11. Geam Liang

    Thank you Chiu San for your inputs. Thus far, bananas and papayas work well. I’m not sure why it did not take to grapes – will try again. Am I supposed to peel it? I didn’t the last time, basically skewered a couple of grapes to a satay stick and positioned it as I did for the sliced and skinned papaya and peeled bananas.
    I have yet to try rice and certainly not nectar but will try out your concoction – have half a mind to go to a pet shop to see if they carry nectar for birds. The ice-cube freeze method is a good one, will try that. I might be mistaken on the sunflower seeds… not touched but it did eat the much smaller roundish, mixed colored seeds. Will remove the sunflower seeds.
    I’m sure it’s a female blue crowned hanging parrot.. it sleeps like a bat every night.

  12. Lee Chiu San

    When feeding local birds which are unfamiliar with imported fruits such as grapes, it helps to split the fruits to expose the edible parts. As to your remark that the bird sleeps hanging upside down like a bat, yes, that is the way blue-crowned hanging parrots sleep.

  13. Geam Liang

    Thanks… I need to think like a bird – yup. She has probably not seen a grape much less know that it’s edible, unless the previous owner has fed her with grapes… even then… Today she’s done pretty well making the most of the banana and all of the papaya plus quite a bit of seeds. Will try the baby food + mashed rise + rose syrup.
    Will regular honey do instead of rose syrup?
    Thanks.

  14. Lee Chiu San

    About making nectar to feed birds. Most aviculturalists do not use honey for two reasons: 1. It is expensive and does not seem to give any added benefits. 2. Honey is made by bees, and the composition varies wildly. Some honeys are also known to cause fungal infection in birds.

    If you do not want to buy a huge bottle of rose syrup just for one tiny bird, there are cheaper alternatives. The first is plain table sugar, though most don’t seem to like it very much.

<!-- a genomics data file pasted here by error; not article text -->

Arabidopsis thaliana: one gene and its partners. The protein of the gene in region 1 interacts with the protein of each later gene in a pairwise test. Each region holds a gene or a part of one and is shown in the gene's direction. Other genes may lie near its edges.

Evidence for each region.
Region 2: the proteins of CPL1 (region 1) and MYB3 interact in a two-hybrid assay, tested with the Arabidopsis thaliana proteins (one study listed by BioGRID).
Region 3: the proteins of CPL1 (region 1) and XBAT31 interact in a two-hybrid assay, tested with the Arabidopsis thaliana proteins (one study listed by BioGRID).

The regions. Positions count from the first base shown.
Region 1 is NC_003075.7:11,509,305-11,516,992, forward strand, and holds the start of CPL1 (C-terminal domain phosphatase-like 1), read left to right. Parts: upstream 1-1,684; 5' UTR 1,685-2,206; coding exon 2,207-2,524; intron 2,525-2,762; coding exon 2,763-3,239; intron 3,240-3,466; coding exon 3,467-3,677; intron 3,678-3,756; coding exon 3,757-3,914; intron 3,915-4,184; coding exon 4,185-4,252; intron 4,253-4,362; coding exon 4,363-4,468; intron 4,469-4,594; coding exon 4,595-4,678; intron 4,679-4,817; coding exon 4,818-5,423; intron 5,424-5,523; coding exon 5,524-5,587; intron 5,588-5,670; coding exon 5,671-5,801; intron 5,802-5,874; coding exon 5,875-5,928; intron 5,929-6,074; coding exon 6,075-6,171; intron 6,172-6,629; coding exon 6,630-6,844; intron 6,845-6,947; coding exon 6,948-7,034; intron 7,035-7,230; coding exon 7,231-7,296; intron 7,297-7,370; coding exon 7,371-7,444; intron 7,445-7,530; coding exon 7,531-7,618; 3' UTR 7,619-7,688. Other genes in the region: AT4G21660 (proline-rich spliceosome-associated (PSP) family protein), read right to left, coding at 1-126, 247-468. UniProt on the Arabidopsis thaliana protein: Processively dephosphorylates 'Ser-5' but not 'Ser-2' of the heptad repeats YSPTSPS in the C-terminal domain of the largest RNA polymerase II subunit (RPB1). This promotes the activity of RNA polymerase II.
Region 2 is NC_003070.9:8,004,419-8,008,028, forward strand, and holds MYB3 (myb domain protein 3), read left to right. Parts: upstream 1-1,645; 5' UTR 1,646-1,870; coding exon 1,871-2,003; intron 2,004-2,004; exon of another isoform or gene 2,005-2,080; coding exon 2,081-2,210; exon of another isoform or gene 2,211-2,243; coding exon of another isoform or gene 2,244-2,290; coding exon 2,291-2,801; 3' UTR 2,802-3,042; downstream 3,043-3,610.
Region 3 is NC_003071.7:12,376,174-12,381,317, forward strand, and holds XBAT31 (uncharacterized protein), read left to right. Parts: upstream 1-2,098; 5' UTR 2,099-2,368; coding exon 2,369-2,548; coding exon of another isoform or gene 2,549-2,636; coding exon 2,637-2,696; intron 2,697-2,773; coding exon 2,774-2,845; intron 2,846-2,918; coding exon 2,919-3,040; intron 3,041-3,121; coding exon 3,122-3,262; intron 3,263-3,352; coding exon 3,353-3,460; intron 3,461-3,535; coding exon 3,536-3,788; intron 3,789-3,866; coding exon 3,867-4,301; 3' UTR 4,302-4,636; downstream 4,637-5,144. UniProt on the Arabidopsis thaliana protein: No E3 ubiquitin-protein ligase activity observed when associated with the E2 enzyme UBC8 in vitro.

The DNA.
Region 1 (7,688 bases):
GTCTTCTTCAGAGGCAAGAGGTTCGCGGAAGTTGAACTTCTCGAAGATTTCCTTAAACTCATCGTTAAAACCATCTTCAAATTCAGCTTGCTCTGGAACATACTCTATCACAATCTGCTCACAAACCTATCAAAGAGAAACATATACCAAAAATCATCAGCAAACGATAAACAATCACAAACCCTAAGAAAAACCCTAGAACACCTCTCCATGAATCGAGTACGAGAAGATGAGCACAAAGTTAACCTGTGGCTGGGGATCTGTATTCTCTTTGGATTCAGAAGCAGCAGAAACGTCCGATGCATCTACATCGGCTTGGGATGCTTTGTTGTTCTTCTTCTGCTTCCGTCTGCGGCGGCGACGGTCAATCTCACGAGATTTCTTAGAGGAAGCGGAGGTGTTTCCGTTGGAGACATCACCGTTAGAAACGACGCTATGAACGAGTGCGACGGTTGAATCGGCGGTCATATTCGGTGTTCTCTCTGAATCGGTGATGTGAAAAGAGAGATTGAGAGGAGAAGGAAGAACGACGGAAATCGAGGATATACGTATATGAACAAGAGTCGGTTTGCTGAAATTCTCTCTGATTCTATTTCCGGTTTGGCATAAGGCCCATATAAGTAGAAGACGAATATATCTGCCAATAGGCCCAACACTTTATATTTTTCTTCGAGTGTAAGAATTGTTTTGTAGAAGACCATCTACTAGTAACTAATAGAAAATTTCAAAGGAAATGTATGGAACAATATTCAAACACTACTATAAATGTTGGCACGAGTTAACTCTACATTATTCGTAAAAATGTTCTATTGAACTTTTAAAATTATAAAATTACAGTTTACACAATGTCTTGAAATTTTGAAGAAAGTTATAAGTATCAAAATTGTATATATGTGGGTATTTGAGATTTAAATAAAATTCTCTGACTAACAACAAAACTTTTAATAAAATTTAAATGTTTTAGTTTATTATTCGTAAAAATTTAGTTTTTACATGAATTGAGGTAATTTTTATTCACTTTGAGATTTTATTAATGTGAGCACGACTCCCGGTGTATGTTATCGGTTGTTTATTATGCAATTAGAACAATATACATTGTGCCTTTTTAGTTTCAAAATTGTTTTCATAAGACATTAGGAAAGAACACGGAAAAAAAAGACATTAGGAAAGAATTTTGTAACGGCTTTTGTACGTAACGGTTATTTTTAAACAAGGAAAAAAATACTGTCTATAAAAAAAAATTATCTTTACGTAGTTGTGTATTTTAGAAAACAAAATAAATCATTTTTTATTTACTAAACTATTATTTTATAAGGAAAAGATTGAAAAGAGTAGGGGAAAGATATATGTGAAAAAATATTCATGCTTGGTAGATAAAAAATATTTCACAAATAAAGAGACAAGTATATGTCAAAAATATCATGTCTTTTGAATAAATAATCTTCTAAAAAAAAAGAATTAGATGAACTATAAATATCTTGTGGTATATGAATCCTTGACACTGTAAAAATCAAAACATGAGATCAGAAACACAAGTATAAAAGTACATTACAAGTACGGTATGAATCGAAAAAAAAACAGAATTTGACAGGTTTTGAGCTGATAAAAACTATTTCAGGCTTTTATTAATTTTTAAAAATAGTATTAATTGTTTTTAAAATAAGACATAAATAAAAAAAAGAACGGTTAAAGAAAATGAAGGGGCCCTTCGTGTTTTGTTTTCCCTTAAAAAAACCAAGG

What many birds will accept quite readily as a sweetener is condensed milk – the type with sugar that coffee shop owners use.

    Many, many birds have a sweet tooth (or should I say sweet beak?) Besides the usual suspects of lories, lorikeets, sunbirds and hummingbirds, for whom it is an essential part of the diet, nectar mixture is readily consumed by mynahs, leafbirds, fairy bluebirds, barbets, doves, parrots of all kinds, and a whole host of other species.

  15. Geam Liang

    I tried the condensed mild, placed in in a small bottle cap.. only the ants showed interest. Am I supposed to dilute it? I didn’t =( I took you advice and refrained from honey. Have yet to find Rose Syrup from the shelves of TESCO… will try to mix the baby food + mashed rise + rose syrup/sugar syrup this week…

  16. David Thackray

    Can anyone help me identify a bird I saw in Singapore last week. Size of a smakll dove or thrush. Dark metallic back. Grey breast with red throat, chest.

  17. Emily Koh

    Lately I bought a bird feeder which I fill with 4parts water n 1 part white sugar. Sunbirds come regularly to drink and they are really lovely to watch. May I know if it is bad for them to feed on this? Previously they would sometimes pierce and drink from my potted flowers

  18. Emily Koh

    Lately I bought a bird feeder which I fill with 4parts water n 1 part white sugar. Sunbirds come regularly to drink and they are really lovely to watch. May I know if it is bad for them to feed on this? Previously they would sometimes pierce and drink from my potted flowers.

  19. Mahadevi Bhuti

    One of best souce for the bird watcher’s enjoying knowledge about ornithology

  20. Martin Nyffeler (PhD)

    Dear Sir / Dear Madame,

    I am a Senior Lecturer in Zoology at a University in Switzerland and I urgently need to get in touch with photographer Chan Yoke Meng, who takes beautiful photographs of birds near Singapore. Would you please mail me the email address of this photographer!

    Thanks,
    Martin